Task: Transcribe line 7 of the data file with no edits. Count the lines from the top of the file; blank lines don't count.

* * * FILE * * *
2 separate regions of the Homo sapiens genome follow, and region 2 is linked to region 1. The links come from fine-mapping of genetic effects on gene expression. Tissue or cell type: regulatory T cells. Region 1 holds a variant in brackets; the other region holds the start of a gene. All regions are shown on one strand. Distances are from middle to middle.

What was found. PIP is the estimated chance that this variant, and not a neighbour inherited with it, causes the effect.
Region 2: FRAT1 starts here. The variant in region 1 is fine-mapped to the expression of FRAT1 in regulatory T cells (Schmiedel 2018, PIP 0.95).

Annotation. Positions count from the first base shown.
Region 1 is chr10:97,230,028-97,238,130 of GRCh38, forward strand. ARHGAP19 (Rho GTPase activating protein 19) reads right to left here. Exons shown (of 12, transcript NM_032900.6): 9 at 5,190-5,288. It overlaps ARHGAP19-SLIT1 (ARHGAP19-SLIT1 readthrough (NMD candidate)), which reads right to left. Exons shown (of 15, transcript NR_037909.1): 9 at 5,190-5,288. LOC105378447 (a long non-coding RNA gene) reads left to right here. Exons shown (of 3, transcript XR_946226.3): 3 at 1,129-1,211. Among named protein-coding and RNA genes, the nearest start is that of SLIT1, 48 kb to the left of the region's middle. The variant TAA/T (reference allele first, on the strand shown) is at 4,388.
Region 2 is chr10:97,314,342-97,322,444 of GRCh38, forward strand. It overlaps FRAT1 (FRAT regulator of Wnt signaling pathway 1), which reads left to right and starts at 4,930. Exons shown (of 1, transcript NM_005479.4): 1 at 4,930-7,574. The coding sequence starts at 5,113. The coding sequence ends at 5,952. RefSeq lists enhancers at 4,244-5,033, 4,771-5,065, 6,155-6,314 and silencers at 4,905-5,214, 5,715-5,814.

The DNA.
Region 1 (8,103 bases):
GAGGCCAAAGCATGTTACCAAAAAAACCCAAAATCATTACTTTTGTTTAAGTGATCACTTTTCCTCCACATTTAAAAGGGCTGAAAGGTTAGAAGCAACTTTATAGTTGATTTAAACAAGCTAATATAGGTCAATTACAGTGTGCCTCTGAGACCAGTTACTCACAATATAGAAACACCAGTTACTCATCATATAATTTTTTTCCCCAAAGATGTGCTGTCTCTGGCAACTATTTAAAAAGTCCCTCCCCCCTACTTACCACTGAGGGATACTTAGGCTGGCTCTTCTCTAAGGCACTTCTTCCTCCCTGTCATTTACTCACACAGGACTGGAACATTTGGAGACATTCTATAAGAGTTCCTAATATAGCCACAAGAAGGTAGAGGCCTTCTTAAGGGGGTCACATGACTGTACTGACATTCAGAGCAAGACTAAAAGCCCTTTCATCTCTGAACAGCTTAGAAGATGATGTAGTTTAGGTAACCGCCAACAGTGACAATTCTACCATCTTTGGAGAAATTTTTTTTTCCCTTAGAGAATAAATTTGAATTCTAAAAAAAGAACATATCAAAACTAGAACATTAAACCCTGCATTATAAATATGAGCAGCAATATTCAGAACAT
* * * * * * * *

The DNA.